REVIEW ‘ZERO KILLED’ @ I-FLICKS
by Ivan Radford | I-Flicks, Sept 30, 2012
I’m gonna kill him! How many times have you said that? What if you went one step further and actually thought about how you’d do it? That’s what director Michal Kosakowski asked people all around the world – on the condition that if they were going to share their murder fantasy, they had to act it out in front of the camera.
The result is a halfway house between social study and snuff movies – a disturbing look at the dark side of human nature. Sound unpleasant? It is. Kosakowski spent 10 years on the project (presumably the Midsomer Murders DVD box set had sold out), getting subjects to reflect on what they did several years down the line.
“The memory is still so fresh…” says one, before we see his short film. It’ll probably stay fresh for some time – even for those in the audience. Each murder is unsettlingly believable, shot with a gritty feel, cutting away as a bell rings to mark the kill. But for all its grimy realism, the bright, sterile vox pops are what really get under the skin.
Some laugh about what they did. Others are less serious. “I’ve always wanted to know what it would be like to push someone into a volcano,” jokes one guy, drily. Meanwhile, almost all of them, it turns out, would gladly kill if it meant revenge for a loved one.
“I believe it has a lot to do with self-esteem,” suggests one woman. “If you respect yourself, how can you not value someone else?”
She’s backed up by the inclusion of a young man’s fake suicide – a quiet moment that’s probably the most harrowing thing in the whole film.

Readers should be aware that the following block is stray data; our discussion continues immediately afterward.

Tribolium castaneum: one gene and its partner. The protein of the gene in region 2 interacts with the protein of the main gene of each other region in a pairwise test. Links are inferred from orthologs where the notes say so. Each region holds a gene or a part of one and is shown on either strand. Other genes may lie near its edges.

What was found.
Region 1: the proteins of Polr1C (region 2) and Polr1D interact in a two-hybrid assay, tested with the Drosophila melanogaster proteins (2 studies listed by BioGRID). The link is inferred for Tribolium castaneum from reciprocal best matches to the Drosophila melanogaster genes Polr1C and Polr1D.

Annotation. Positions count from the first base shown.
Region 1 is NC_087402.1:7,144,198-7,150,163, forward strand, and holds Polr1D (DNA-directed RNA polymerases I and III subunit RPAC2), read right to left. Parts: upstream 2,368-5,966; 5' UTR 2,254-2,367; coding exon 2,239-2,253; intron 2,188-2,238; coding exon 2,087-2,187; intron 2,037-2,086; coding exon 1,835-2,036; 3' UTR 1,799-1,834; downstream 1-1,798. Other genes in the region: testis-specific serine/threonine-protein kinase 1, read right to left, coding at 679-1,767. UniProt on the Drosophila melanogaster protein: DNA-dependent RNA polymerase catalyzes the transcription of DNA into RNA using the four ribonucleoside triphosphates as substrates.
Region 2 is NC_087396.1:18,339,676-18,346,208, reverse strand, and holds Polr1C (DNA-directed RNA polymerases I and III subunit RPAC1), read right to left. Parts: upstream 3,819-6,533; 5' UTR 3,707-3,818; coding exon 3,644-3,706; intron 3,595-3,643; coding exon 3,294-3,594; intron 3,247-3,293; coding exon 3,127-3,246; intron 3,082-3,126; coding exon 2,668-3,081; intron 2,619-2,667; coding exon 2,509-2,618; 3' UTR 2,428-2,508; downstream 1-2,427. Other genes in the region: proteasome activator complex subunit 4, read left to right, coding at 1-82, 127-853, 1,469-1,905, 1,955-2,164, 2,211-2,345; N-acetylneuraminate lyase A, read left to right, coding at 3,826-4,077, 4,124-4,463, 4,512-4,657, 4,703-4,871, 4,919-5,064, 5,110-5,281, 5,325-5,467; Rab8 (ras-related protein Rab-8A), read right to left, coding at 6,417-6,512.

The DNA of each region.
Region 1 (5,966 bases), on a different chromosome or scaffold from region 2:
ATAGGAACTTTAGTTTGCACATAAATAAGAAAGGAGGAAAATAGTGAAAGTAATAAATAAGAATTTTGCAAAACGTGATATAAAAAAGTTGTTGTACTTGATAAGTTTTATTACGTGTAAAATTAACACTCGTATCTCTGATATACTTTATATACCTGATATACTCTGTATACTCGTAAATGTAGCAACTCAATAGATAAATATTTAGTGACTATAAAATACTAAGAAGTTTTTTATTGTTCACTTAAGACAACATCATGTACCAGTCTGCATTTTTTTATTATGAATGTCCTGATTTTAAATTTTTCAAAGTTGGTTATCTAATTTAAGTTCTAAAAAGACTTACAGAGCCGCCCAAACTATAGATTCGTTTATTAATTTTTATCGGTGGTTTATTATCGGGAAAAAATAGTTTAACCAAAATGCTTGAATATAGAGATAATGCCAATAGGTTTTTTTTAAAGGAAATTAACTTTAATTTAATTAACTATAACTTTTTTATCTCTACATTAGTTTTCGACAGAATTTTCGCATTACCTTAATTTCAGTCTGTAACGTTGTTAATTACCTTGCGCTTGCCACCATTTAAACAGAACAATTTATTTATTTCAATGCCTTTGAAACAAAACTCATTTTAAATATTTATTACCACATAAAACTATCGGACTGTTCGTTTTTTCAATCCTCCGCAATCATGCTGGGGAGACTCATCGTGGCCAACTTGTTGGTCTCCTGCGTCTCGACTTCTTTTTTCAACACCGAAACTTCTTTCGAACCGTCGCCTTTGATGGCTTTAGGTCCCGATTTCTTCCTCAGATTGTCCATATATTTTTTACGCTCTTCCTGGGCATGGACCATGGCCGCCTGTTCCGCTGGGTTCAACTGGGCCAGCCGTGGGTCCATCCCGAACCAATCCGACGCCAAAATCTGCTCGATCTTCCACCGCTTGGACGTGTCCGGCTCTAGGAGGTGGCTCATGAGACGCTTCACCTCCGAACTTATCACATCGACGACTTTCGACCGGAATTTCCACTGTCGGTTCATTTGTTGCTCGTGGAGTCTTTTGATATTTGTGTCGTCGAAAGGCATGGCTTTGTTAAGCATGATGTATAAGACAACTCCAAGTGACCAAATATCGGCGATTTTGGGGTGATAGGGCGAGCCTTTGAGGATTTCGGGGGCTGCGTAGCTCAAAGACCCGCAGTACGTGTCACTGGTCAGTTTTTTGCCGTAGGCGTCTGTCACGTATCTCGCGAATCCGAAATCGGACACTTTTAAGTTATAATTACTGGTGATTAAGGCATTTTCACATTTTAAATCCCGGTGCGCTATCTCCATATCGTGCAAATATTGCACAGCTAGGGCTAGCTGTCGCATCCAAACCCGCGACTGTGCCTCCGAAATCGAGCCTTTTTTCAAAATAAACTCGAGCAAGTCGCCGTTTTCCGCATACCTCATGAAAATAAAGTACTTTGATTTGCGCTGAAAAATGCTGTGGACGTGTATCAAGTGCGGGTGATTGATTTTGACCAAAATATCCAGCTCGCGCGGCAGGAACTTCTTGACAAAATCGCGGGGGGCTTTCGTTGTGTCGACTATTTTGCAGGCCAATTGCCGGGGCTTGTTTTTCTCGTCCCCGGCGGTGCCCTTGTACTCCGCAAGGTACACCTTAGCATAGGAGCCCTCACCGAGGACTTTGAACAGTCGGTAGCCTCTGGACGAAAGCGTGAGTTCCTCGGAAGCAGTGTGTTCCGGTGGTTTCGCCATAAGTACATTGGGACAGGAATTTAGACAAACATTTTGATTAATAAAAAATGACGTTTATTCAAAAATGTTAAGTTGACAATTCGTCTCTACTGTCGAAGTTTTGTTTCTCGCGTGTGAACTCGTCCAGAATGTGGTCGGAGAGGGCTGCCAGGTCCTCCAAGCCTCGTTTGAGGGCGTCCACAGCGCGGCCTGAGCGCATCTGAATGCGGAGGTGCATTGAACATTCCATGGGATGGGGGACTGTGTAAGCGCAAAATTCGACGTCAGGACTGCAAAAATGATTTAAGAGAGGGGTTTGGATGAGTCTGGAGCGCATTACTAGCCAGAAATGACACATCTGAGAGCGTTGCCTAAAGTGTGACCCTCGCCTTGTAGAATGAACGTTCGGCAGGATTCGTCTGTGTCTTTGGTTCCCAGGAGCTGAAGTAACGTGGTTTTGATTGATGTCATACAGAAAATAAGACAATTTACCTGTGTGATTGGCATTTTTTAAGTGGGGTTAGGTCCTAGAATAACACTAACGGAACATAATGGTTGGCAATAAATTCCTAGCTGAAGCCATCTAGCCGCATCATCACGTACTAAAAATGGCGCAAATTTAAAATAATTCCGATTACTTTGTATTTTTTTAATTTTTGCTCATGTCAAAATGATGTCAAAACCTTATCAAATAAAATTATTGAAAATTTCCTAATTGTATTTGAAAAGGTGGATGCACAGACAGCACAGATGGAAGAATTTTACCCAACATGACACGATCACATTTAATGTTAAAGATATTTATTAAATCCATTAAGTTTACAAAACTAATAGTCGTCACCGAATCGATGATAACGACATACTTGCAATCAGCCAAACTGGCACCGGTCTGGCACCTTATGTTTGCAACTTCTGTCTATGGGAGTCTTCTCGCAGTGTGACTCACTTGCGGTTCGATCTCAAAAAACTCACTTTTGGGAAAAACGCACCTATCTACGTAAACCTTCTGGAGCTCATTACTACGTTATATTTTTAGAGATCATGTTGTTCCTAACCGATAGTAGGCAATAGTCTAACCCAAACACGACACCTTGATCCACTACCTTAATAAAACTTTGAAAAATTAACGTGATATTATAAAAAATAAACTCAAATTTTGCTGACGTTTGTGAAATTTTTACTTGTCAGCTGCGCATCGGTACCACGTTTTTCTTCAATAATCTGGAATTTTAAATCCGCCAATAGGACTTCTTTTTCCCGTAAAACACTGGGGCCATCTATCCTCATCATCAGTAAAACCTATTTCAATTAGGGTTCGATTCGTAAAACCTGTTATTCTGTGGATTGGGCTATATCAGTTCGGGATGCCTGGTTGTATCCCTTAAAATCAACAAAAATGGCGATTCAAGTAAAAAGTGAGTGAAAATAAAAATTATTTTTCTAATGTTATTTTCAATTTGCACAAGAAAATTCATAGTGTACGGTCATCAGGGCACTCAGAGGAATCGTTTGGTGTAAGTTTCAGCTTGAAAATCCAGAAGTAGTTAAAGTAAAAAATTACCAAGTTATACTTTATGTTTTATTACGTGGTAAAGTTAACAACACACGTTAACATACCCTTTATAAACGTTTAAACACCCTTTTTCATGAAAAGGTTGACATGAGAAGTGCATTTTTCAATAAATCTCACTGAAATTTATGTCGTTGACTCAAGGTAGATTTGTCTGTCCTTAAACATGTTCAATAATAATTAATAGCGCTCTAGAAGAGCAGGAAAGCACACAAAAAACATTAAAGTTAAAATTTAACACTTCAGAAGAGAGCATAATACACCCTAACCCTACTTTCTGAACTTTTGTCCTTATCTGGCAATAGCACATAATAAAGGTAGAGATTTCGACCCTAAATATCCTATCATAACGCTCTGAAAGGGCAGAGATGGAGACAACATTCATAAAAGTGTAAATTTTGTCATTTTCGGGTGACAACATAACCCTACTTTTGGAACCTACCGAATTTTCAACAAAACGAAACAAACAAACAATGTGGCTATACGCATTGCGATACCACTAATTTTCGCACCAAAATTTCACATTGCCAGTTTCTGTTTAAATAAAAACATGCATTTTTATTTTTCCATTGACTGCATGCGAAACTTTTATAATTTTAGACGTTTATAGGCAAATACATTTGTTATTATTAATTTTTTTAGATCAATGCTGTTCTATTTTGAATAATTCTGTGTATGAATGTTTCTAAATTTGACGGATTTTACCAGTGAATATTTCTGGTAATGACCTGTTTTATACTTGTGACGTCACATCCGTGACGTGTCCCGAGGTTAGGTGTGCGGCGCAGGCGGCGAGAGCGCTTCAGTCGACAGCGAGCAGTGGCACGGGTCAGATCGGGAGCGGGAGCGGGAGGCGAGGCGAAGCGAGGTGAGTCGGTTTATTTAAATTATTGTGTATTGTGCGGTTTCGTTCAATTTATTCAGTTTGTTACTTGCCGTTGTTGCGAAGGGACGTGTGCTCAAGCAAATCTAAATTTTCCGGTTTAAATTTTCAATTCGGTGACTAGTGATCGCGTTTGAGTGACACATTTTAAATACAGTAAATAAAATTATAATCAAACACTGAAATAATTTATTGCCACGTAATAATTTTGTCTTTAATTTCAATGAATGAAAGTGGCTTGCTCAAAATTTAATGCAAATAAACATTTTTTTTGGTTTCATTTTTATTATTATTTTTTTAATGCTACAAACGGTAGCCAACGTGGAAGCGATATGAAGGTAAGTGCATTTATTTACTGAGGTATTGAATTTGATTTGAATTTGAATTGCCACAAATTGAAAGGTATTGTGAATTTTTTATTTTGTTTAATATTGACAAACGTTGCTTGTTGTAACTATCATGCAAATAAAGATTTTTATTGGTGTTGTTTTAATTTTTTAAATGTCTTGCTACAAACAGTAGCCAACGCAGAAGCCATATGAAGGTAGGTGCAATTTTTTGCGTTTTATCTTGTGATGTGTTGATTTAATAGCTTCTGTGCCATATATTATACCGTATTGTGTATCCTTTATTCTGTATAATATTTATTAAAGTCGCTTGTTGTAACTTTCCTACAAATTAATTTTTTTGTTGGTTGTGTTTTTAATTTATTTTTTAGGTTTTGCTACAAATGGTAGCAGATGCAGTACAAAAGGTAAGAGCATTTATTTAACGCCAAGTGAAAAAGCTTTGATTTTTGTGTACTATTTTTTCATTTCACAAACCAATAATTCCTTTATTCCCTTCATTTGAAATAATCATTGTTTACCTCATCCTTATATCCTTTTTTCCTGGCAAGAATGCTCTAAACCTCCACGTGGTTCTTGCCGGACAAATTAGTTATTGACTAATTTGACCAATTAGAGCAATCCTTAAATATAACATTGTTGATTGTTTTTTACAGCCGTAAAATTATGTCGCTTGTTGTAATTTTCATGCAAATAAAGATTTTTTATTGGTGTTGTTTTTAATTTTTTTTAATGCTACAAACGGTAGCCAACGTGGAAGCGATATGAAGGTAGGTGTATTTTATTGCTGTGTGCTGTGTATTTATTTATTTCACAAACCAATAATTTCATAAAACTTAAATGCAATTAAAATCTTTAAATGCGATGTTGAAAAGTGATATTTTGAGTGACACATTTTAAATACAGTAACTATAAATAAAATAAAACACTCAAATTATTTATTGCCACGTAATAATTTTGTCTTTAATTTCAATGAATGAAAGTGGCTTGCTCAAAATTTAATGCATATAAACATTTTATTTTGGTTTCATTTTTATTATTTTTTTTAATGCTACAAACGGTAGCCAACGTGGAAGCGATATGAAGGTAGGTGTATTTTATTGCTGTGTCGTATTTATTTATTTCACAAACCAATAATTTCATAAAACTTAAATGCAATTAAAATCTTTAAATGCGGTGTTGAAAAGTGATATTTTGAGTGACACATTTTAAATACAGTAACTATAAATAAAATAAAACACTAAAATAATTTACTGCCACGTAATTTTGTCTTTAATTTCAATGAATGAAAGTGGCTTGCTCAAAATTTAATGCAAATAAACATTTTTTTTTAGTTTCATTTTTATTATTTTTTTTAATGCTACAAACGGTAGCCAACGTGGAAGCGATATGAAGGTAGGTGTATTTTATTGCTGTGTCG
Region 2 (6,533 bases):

The choral music that plays over the top of the documentary tips it into borderline sanctimonious territory, but Kosakowski keeps our attention in the final third by expanding out to discuss wider issues. The death penalty, for example. One farmer even talks about putting down the sheep in his flock.
“People afraid of the inner abyss refuse to see it,” comments one, a sentiment shared by many of the participants. They’re right. Does that make them more or less adjusted than us in the audience?
The usual debate of violence in the media pops its head up, but another question is more interesting in this post-9/11 world: would you kill someone if it meant saving millions of other lives? Are the people arguing yes right to say so? Are they just using moral arguments as an excuse to act out their own fantasy of murder and (in some cases) torture? And why on earth are we still watching?
“Humans can get used to anything,” offers a participant. Watching Zero Killed is an exception. And that’s precisely what makes it so horrible – and so morbidly intriguing. Still, it’s hard to recommend as something for people to actually watch.